It would be fair to say that the idea of a traditional family is different today from what it was a few generations ago. The evolution of how people live their lives and the makeup of households has changed, and the products and services on offer to people, including in the mortgage markets, have been forced to adapt and evolve alongside these changes.
One area of change that has impacted several industries, including the mortgage market and the equity release market, is the increase in later-life divorces. As a greater number of people become single later in their life, there is a drive to unlock the wealth found in their property assets to allow them to enjoy retirement.
Longer lives and good health are positive factors to consider on mortgage markets
People are living longer, and enjoying better health. Therefore, more people are determined to live their best life for as many years as possible, and as we know, this often costs money. For many people in this age group, there is an opportunity to travel the world and have fun, and being tied down to a property is no longer as crucial as it once was.
Information provided by the Equity Release Council, the ERC, suggests the number of single people over 65 has increased by 15% in the past ten years. By 2020, this group is expected to reach 20 million, and people over 65 are expected to make up half of the single population of the country.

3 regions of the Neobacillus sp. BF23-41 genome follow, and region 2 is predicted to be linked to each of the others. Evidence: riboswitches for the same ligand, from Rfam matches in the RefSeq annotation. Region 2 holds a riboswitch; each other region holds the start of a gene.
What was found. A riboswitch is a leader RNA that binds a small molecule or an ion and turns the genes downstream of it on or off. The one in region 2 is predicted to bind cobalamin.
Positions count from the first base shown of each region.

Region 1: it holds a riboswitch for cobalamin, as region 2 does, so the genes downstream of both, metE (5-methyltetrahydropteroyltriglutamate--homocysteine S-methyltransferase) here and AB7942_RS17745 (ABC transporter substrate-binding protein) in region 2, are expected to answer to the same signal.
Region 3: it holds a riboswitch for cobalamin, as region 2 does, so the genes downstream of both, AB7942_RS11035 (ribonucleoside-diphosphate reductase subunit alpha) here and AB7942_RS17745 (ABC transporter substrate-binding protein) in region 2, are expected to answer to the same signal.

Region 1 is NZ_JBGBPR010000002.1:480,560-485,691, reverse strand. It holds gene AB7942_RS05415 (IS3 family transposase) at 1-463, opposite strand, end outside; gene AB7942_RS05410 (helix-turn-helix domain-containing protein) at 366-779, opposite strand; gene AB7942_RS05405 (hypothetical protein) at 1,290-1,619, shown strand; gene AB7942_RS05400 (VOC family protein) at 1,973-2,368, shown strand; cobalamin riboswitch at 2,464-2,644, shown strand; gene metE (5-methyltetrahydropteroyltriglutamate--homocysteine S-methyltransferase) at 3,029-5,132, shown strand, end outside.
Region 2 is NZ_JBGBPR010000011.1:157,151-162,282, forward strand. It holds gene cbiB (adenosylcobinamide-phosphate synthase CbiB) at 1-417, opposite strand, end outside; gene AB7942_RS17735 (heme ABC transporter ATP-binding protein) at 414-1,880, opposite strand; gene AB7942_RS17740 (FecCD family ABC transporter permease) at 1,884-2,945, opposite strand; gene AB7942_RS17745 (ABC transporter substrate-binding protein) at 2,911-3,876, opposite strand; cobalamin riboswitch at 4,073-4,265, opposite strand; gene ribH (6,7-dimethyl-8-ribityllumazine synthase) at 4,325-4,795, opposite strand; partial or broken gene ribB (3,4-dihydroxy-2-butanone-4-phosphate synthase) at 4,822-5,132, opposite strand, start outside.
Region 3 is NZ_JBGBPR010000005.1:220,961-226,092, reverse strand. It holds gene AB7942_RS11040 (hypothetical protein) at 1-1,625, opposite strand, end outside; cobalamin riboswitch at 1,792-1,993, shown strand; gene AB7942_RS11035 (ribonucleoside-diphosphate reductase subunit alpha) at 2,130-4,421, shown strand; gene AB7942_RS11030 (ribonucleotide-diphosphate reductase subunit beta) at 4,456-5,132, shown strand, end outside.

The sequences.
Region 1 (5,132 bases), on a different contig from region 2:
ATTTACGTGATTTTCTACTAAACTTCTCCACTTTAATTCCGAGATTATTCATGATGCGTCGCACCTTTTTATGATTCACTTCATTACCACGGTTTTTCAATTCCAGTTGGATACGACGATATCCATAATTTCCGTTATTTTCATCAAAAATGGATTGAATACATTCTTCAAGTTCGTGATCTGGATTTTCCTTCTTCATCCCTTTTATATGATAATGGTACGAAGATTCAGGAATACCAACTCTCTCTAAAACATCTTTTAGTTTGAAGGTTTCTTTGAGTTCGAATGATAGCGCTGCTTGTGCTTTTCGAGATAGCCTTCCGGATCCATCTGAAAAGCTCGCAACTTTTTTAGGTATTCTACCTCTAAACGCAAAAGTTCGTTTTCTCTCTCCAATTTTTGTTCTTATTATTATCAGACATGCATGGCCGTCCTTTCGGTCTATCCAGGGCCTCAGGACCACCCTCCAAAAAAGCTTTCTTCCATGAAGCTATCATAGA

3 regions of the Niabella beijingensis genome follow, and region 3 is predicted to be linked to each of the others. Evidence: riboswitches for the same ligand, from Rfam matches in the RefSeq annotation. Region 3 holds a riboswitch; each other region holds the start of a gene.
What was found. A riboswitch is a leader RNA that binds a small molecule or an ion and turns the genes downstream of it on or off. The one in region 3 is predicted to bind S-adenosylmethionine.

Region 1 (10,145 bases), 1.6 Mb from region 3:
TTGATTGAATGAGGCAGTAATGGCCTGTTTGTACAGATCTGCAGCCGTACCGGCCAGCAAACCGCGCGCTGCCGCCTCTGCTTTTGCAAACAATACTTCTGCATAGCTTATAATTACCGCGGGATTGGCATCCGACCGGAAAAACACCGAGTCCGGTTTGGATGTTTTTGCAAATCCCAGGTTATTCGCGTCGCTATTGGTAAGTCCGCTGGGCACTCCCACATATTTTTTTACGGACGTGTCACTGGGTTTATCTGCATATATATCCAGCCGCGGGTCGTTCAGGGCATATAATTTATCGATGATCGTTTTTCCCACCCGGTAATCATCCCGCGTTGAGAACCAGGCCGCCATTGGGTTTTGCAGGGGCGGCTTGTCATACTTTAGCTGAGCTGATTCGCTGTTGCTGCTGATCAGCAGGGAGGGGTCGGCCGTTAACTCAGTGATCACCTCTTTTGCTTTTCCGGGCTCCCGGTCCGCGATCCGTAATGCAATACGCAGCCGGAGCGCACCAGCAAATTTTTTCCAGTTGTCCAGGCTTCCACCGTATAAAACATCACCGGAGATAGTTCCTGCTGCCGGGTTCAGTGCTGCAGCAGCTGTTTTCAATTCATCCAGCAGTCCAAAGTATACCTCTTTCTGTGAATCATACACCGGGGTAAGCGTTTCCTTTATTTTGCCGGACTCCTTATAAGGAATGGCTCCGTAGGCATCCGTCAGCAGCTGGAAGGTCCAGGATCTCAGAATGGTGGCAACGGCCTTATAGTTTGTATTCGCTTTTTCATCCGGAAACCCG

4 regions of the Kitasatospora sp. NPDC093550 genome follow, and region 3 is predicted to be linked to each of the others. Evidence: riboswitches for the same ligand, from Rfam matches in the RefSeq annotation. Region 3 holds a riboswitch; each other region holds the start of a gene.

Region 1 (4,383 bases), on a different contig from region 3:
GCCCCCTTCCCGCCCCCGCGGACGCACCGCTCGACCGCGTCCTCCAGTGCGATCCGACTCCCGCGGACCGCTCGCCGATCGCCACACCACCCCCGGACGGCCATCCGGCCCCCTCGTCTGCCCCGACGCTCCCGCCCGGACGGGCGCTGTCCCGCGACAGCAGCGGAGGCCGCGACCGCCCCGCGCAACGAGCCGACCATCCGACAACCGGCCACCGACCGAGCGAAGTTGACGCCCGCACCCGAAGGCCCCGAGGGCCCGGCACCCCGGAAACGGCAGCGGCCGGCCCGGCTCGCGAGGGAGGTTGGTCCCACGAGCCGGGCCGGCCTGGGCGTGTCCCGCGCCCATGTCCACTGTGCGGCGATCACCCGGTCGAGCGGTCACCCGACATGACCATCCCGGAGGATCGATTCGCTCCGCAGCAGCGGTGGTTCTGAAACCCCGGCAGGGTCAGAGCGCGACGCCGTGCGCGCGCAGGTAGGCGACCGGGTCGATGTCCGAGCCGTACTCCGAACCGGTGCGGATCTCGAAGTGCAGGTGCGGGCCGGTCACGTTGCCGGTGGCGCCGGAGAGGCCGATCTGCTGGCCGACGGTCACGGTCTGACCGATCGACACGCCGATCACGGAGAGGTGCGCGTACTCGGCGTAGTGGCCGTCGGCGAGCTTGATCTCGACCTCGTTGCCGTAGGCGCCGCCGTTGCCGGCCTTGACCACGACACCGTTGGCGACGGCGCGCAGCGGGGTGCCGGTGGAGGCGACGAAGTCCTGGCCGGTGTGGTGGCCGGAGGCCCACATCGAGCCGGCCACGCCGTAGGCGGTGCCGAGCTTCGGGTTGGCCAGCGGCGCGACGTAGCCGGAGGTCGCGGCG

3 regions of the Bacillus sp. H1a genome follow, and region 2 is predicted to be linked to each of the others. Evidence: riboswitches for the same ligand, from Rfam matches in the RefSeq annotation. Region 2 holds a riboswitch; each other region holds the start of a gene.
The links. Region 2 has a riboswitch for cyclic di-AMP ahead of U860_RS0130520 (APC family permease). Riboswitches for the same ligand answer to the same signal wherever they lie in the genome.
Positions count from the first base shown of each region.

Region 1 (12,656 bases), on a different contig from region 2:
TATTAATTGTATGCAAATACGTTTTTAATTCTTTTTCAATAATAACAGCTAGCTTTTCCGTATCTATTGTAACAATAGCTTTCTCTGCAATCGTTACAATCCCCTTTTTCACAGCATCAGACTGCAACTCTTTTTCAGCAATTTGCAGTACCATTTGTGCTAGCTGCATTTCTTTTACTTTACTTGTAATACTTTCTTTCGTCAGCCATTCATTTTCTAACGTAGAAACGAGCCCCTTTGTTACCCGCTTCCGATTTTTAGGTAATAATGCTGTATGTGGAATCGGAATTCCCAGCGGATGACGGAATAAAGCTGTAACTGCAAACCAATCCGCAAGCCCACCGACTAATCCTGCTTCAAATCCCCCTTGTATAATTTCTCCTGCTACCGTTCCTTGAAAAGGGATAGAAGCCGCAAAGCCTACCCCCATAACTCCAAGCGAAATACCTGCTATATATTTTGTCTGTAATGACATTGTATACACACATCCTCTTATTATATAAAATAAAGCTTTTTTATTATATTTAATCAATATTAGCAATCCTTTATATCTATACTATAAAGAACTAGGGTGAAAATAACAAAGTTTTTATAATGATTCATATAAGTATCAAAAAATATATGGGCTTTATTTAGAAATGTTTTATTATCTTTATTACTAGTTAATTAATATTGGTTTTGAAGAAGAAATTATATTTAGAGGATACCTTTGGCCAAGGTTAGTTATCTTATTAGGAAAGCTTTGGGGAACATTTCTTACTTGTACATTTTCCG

It used to be that the death of a partner was the most significant factor in why there was an increase in single people aged over 65, but divorce in this age-group is on the rise. A name has been coined for this phenomenon, with ‘silver splitters’ being the catch-all title for divorced people in their golden years.
Silver splitters are on the rise
Jim Boyd is the chief executive officer of the ERC, and he has spoken about the increase of this group. He said; “There has been a dramatic increase in the number of single households lived in by pensioners. This is increasing as ever longer lives are spent alone in retirement following the death of a partner or where people have chosen not to marry. However, the rise of ‘sliver splitters’ in now becoming a striking feature of ageing-Britain leading to increases in the number of people living alone in later life.”
Studies suggest females are particularly vulnerable to a financial shortfall in retirement. One company operating in this sector states that nearly double the number of new equity release plans have been taken out by single women as opposed to single men. These figures relate to the opening half of this year.
With a gap between pension provisions for man and women, this isn’t a surprise, and it is likely to be the case for some time. Therefore, it is likely that there will be a drive from women to consider equity release or to review their mortgage to assist them manage their finances if and when this split occurs.